TABLE 5
In vivo activities of TBG-MINO, DMG-DMDOT, and minocycline against experimental acute lethal S. aureus Smith infection in micea
TABLE 6
In vivo activities of TBG-MINO, DMG-DMDOT, and minocycline against experimental acute lethal infections in mice

TBG-MINO, DMG-DMDOT, and minocycline were observed to have similar efficacies against an infection caused by the tetracycline-susceptible strain E. coli 311, with ED50s of 1.7, 1.5, and 3.2 mg/kg, respectively. Against infections caused by E. coli strains containing tet(A) or tet(C) efflux resistance determinants, TBG-MINO (ED50s, 1.6 and 1.5 mg/kg, respectively) exhibited efficacy that was approximately three times that of DMG-DMDOT and more than nine times that of minocycline. Against an infection caused by E. coli UBMS 90-4, a laboratory strain in which the tet(M) resistance determinant mechanism was inserted, both TBG-MINO and DMG-DMDOT, with ED50s of 3.5 and 2.1 mg/kg, respectively, demonstrated good efficacy, while minocycline was not therapeutically effective at doses of up to 32 mg/kg. Intravenous administration of TBG-MINO or DMG-DMDOT resulted in good efficacy against an infection caused by E. coli UBMS 88-1, a strain carrying the tet(B) efflux resistance determinant, while minocycline was not efficacious. Both TBG-MINO and DMG-DMDOT showed efficacy (ED50s, ≤2.0 mg/kg) against an infection caused by a minocycline-resistant E. coli clinical isolate (NEMC 87-30).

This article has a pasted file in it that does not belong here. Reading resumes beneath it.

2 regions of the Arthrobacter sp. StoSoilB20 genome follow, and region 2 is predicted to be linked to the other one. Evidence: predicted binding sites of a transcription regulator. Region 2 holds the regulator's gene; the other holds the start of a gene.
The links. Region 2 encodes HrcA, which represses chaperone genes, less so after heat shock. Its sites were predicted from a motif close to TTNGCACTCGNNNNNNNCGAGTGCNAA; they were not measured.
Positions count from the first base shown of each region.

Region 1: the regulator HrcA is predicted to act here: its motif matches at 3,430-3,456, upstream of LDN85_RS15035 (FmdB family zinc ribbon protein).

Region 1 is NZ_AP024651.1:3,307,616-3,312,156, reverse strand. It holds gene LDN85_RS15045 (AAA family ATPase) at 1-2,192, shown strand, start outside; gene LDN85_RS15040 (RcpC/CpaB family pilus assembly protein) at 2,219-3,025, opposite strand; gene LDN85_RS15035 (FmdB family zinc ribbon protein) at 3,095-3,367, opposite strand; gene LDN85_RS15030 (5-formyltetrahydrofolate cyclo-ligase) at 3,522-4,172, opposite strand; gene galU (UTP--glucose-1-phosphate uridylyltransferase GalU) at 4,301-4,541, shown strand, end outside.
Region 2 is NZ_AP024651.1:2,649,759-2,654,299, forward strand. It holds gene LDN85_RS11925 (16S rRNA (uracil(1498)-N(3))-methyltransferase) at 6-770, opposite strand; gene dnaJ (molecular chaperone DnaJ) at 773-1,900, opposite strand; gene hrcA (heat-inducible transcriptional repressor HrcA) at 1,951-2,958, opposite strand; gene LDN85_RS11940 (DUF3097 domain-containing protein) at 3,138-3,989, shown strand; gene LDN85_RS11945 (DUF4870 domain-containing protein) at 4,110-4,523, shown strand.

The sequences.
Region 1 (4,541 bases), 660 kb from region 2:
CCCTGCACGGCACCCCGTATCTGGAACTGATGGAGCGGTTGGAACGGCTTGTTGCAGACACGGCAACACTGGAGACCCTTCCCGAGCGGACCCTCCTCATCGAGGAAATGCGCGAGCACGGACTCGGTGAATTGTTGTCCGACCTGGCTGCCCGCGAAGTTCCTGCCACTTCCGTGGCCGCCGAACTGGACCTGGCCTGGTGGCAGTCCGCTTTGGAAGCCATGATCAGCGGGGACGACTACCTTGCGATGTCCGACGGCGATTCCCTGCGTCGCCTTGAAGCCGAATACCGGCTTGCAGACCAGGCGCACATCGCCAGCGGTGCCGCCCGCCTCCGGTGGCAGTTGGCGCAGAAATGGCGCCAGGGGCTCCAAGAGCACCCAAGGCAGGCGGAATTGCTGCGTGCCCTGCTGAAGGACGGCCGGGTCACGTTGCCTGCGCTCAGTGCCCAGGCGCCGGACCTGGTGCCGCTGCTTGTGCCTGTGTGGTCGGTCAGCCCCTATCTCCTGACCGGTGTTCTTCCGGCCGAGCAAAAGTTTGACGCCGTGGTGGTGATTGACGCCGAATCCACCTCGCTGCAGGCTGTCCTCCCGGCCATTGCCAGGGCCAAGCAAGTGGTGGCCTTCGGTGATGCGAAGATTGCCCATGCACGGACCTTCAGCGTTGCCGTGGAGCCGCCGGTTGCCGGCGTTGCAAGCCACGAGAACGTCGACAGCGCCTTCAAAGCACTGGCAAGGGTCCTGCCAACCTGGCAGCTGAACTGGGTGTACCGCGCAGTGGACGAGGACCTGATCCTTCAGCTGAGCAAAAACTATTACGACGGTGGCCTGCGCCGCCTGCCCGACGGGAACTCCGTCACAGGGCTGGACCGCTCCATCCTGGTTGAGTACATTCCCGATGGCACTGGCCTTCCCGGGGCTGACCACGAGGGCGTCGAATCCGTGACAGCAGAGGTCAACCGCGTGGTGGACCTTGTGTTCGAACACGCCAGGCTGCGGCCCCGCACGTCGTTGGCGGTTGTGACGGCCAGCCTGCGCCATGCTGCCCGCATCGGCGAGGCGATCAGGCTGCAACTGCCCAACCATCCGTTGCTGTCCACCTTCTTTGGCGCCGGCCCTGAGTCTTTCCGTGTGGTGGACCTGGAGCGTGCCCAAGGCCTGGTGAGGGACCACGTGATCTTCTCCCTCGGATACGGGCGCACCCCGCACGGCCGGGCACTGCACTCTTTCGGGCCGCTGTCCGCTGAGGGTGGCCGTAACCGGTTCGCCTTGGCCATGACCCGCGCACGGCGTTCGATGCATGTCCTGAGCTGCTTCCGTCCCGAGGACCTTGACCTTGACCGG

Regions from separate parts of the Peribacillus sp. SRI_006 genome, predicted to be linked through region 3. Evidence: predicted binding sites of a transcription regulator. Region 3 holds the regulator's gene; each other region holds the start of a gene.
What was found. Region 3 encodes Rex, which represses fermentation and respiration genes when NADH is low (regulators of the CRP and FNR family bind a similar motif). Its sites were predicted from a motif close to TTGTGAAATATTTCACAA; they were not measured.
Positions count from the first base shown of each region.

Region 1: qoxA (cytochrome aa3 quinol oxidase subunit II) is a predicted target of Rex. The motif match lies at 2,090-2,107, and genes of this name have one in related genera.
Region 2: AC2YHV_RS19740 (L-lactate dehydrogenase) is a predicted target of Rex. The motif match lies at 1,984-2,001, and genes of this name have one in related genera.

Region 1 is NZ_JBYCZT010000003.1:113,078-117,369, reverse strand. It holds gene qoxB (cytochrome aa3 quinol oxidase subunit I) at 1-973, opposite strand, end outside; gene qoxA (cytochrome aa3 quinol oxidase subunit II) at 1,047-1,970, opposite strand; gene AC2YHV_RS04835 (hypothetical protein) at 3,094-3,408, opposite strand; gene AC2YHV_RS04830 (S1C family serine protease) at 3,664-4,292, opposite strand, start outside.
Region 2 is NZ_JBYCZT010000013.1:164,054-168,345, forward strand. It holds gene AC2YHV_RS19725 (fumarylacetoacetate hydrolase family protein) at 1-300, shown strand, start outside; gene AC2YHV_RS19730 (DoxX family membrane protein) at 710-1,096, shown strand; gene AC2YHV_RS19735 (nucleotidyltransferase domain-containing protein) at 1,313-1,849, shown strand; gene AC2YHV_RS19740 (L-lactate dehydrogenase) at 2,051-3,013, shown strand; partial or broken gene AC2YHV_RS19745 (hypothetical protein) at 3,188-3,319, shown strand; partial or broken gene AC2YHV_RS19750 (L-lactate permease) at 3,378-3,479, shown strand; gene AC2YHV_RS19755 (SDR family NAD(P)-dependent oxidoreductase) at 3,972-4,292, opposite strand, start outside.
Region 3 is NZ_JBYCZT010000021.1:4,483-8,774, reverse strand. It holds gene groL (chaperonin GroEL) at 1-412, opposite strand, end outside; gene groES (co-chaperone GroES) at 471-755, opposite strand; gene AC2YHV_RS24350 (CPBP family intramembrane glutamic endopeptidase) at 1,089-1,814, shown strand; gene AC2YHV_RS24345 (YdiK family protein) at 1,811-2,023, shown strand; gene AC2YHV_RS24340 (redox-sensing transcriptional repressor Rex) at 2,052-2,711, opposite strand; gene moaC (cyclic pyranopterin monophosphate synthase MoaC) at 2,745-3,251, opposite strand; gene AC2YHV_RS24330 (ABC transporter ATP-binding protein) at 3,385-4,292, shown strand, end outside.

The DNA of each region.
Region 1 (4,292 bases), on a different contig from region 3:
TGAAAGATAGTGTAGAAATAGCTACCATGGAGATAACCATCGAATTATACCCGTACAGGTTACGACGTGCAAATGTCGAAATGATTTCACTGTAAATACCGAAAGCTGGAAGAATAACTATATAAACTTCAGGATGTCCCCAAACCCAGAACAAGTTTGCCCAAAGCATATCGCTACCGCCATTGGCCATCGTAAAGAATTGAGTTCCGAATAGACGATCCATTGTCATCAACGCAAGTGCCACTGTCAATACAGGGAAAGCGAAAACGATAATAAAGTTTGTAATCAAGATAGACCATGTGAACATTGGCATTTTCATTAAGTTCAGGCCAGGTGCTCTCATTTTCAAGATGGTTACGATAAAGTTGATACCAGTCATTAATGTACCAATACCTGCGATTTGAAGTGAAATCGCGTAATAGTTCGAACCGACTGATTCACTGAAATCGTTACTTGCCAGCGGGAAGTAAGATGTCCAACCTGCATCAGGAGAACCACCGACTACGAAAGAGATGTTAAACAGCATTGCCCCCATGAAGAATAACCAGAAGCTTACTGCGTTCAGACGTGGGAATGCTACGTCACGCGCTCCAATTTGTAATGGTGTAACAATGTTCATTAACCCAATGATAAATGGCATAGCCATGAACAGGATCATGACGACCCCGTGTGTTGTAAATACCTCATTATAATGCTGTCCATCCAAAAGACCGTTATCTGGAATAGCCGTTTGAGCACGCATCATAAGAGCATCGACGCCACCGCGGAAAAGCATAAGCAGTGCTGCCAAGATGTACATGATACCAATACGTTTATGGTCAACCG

DISCUSSION

Previous studies (5, 9, 12, 22, 31, 33, 34) demonstrated that the DMG modification of the 9 position of the tetracycline molecule (29), i.e., DMG-MINO and DMG DMDOT, resulted in drugs that have the ability to overcome the two major mechanisms responsible for tetracycline resistance, i.e., ribosomal protection or active efflux of drug out of the bacterial cell (1, 2, 1315, 24, 26, 27). TBG-MINO, the 9-t-butylglycylamido derivative of minocycline, a recently synthesized member of the glycylcycline family of compounds, possesses a spectrum of activity similar to those DMG-MINO and DMG-DMDOT against most of the strains carrying the tetracycline resistance determinants. However, TBG-MINO has improved in vitro and in vivo activities against E. coli strains carrying the tet(A) or tet(C) resistance determinant.